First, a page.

Increased use leads to increased spending

We know that TikTok use is way up, which is great for marketers because it offers us a wide audience to tap into. But what’s even better? Consumer spending on TikTok has also increased rapidly. After the roll out of iOS 14 in April 2021, a gap was created in the paid social ad market. TikTok took advantage of this opportunity through:

  • Increased hiring for the ads business across engagement, measurement, and sales (nearly doubling the headcount on their advertising product and technical teams in 2021)
  • Emphasized organic campaigns to increase buying behavior on the platform (remember #tiktokmademebuyit?)

This smart strategy has led TikTok to see increased consumer spending each quarter since the release of iOS 14.

Consumer spending on TikTok increases quarter over quarter.

Source: MoneyTransfers.com

Understanding the challenges of TikTok’s algorithm

The quick growth of the platform means that TikTok has an incredible reach, but its ad serving algorithm is still trying to catch up to Meta, which typically results in a longer ramp up period for your ad campaigns. Traffic quality often starts low and gets stronger over time. TikTok’s algorithm has been trained by organic content to serve people content they’re likely to consume (watch through or repeatedly), so it has a great gauge on what people are interested in, but it’s still learning to better predict outcomes like purchases or leads.

Are You Ready to Add TikTok to Your Marketing Strategy?

TikTok has seen massive growth and solidly increased consumer spending patterns—but does it make sense for your business? Here are a few things to consider before diving in.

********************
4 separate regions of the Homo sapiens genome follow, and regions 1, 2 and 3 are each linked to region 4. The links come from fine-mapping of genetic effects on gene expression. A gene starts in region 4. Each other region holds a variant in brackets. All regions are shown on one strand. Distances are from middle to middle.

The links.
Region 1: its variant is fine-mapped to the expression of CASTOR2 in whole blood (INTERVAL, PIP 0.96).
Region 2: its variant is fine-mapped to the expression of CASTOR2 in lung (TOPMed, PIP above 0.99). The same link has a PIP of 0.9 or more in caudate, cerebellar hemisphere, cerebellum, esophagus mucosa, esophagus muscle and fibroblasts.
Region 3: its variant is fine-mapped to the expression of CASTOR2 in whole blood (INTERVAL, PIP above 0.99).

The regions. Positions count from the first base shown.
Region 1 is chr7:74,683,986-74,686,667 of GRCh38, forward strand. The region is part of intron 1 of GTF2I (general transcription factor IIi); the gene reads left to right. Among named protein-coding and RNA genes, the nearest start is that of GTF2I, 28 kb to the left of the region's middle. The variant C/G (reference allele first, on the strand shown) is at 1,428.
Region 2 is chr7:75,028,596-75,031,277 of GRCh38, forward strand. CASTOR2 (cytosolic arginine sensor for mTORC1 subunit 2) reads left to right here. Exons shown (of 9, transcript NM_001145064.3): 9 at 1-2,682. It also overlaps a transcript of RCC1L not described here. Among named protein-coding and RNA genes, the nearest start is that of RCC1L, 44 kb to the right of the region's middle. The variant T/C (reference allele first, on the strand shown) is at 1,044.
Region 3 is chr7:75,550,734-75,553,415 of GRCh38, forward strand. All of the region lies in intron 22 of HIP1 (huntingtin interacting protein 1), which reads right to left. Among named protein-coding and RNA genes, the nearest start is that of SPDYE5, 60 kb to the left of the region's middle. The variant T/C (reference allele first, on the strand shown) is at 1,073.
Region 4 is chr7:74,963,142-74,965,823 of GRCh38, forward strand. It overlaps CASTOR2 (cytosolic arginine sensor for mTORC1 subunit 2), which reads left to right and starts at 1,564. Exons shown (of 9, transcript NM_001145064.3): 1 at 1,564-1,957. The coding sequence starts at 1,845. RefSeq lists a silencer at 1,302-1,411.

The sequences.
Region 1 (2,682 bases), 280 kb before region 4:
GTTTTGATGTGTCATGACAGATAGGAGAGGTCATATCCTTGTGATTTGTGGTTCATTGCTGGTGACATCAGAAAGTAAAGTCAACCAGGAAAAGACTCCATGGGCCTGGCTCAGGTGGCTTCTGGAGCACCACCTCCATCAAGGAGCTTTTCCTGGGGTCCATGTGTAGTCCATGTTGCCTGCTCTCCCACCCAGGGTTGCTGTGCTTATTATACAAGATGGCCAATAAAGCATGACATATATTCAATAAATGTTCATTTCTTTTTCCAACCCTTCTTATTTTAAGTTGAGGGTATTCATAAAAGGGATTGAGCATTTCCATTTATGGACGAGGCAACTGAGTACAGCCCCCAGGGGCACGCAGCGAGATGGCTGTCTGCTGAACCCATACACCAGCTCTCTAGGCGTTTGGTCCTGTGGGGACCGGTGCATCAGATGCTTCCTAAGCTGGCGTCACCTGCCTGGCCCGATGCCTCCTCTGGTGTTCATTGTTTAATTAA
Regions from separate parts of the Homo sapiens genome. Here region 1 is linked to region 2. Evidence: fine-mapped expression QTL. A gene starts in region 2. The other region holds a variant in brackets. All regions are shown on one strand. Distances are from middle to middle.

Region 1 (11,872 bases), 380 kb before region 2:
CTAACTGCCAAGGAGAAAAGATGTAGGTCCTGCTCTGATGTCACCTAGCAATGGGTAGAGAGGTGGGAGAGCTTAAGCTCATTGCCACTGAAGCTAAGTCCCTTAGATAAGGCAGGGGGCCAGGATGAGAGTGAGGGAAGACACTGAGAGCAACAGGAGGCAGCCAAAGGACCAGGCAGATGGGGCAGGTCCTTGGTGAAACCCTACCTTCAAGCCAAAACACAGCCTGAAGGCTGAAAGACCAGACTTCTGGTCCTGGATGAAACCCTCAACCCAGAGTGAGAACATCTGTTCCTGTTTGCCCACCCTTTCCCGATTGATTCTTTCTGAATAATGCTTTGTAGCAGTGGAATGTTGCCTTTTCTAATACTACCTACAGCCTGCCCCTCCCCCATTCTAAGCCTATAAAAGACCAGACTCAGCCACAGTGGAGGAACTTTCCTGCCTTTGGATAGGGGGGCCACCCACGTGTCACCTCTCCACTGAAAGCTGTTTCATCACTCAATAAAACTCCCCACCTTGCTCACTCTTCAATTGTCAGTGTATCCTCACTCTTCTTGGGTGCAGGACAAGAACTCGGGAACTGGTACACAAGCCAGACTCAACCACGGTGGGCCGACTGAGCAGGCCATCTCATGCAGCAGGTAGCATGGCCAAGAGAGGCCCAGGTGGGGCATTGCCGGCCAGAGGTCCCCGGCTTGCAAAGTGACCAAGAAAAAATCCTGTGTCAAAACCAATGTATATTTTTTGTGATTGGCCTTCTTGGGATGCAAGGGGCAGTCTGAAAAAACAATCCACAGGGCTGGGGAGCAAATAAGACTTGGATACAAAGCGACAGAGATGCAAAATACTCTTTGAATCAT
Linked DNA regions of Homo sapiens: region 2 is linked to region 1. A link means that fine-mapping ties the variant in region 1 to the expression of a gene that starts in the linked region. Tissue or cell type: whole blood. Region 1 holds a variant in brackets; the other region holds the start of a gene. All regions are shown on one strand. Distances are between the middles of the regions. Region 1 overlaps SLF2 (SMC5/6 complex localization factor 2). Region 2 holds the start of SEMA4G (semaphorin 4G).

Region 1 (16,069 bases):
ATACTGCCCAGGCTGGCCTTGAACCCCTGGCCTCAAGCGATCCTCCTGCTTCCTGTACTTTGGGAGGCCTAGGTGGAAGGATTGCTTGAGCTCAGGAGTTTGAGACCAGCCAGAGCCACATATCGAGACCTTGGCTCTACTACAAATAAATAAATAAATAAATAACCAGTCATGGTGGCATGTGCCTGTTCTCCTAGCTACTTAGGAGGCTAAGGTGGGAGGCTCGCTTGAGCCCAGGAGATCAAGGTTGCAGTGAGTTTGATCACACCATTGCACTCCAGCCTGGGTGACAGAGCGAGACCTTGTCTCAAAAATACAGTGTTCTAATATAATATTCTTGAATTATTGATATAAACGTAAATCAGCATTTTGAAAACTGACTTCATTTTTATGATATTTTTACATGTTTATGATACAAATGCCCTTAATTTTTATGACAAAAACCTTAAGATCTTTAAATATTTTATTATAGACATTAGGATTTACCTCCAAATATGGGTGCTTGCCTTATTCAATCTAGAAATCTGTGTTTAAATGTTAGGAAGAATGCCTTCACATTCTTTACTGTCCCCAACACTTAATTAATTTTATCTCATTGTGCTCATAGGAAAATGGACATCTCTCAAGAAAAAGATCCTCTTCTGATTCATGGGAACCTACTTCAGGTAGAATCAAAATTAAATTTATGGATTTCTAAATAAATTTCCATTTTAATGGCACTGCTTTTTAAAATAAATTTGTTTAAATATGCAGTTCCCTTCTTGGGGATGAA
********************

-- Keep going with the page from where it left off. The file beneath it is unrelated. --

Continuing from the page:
Product-channel fit

To find success with TikTok ads, you’ll need to make sure your product and audience fit with the platform’s users and creative format. If you can answer ‘yes’ to the following questions, it’s likely worth exploring this channel:

  • Do you have a product that can show an authentic visual payoff?
  • Does your product solve a problem for someone?
  • Do you have creator content or are you willing to get it?
  • Does your product align closely with a TikTok subculture? (Hint: Organic hashtag research can help identify this.)

Even if you don’t have a visually pleasing product, you can be creative with your approach, like using customer testimonials or use cases with a floating logo or other visual cue that ties in your brand.

Diversification timing

In addition to determining whether TikTok is the right channel for your current business needs, you should also decide if now is the right time to diversify your marketing mix. In general, there’s nothing wrong with diversification for the sake of diversification. Expanding your channel mix is perfectly valid, especially given the volatility we’ve seen with Facebook CACs this year. More specifically, it’s smart to consider diversifying if you’re seeing diminishing returns on other channels. While a channel like Facebook might outperform TikTok on the first dollars you spend on the platform, at a certain point the balance will shift in favor of other channels.